Happy Birthday to the Pennsylvania 4-H program – You don’t look a day over 100 years old!!

Posted: December 17, 2012

Pennsylvania 4-H, the youth-development program administered by Penn State Extension, has been cultivating versatile children for a century. During the last 100 years, it has evolved from its agricultural roots into a globally competitive program offering educational opportunities on everything from government to robotics.
A family receiving a citation at the Crawford County 4-H Centennial Family Celebration event.

A family receiving a citation at the Crawford County 4-H Centennial Family Celebration event.

The 4-H slogan is “learn by doing,” and that is exactly what participating children are doing to prepare for their futures. To watch a video on 4-H today, go to

With 2012 marking the 100-year signpost of 4-H youth programming in the state of Pennsylvania, awareness and preparation for the centennial have engendered an array of events, campaigns, and other organizing activity drawing attention not only to the organization’s past, but also to current efforts to improve prospects for the organization’s future.

Efforts to celebrate the Centennial include the following:

  • A collection of stories: 4-H members, volunteer leaders, 4-H alumni, former 4-H leaders, current and former extension educators, and others impacted by the 4-H program have been invited to share their stories about PA 4-H. A compilation of collected stories, organized along a historical timeline, will soon be published, put on exhibit around the state, and offered for sale.
  • Historical Exhibits: Collections of historical photos, pictures, awards, quilts, and reports are being put on display at various fairs and gatherings at which 4-H has a major presence. 
  • Centennial mementos: Commemorative items such as Centennial T-shirts, pens, and magnets have been created to reinforce a sense of organizational pride and identity while raising some funds for the organization.
  • Merging youth- and adult-oriented conferences and events:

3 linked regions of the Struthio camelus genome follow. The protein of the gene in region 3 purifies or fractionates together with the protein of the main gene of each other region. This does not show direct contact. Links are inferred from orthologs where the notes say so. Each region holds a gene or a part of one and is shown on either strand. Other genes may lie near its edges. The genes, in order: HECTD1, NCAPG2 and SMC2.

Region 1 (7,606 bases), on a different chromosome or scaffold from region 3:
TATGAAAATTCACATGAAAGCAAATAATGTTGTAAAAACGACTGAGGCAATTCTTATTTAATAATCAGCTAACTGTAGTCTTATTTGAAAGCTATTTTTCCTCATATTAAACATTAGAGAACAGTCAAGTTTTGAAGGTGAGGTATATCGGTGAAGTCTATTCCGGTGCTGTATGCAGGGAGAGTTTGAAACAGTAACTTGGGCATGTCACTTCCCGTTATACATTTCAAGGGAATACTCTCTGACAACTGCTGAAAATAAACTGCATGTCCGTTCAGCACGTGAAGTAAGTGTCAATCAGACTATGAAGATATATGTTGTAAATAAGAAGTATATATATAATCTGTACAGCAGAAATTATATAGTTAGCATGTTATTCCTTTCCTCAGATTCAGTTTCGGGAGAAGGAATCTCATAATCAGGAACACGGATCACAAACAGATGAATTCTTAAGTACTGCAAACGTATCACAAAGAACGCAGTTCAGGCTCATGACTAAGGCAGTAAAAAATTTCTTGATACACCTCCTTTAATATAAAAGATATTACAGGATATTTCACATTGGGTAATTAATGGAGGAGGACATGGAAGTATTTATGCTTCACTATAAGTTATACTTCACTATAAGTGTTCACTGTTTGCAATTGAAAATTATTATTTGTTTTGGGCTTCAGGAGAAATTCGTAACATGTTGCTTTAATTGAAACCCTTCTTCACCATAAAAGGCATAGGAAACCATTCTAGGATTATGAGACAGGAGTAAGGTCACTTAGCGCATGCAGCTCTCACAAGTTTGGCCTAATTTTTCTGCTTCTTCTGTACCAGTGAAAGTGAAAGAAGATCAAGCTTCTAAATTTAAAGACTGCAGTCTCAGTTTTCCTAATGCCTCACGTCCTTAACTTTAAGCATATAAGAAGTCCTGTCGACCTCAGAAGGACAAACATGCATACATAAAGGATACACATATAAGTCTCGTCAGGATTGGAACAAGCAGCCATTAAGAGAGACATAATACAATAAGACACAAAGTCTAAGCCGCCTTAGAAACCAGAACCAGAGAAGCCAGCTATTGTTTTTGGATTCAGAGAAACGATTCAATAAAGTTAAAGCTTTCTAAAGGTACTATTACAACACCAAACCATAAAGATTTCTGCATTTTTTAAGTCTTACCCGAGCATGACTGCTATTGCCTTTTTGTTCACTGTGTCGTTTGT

• For the Centennial year (2012), the State 4-H Leadership Conference (for 4-H youth) and the 4-H Leaders Forum (for adult volunteers) were merged into a single event. The 4-H through the Generations session served as a mechanism to facilitate intergenerational dialogue about 4-H from different perspectives and at different periods in time. Session organizers wrote an article, soon to appear in the Journal of Extension, which highlights lessons learned from this session and describes how this intergenerational strategy could be utilized by other organizations soon to reach the centennial mark.
      [Full reference: Kaplan, M., Wikert, B., Scholl, J., and Rushton, M. (In press). Intergenerational panels at centennial events: Stimulating discussion about continuity and change in the 4-H program. Journal of Extension. Expected date of publication: Feb. 2013.]
    • The Crawford County Extension office held a 4-H Centennial Family Celebration on Saturday, September 29, 2012. Approximately 70 individuals gathered at Wheelock’s Picnic Pavilion in Townville, PA to celebrate Pennsylvania’s Centennial year of 4-H. The day’s events began with Crawford County 4-H receiving citations from Senator Bob Robbins’ Assistant Pam Green as well as State Representatives Michele Brooks and Brad Roae. Following a tureen lunch, 4-H Educator Paula Lucas and 4-H Program Assistant, Heather Perry shared the History of 4-H and presented 19 families with a Centennial 4-H Families’ certificate. This award was created to recognize families who have two or more generations of 4-H participants in their family history. The program also included an opportunity for individuals to share their 4-H stories and the impact 4-H has had on their lives. The Crawford County Council members had planned activities such as a hay bale throwing contest, tug-of –war, and sack races that were enjoyed by all ages. On display were past and present club scrapbooks, newspaper clippings, photographs and several other pieces of 4-H history.  

For more information about the Crawford County event, see the Meadville Tribune article ( or contact Paula J. Lucas, Youth Development/4-H Extension Educator at Penn State Extension’s Crawford County at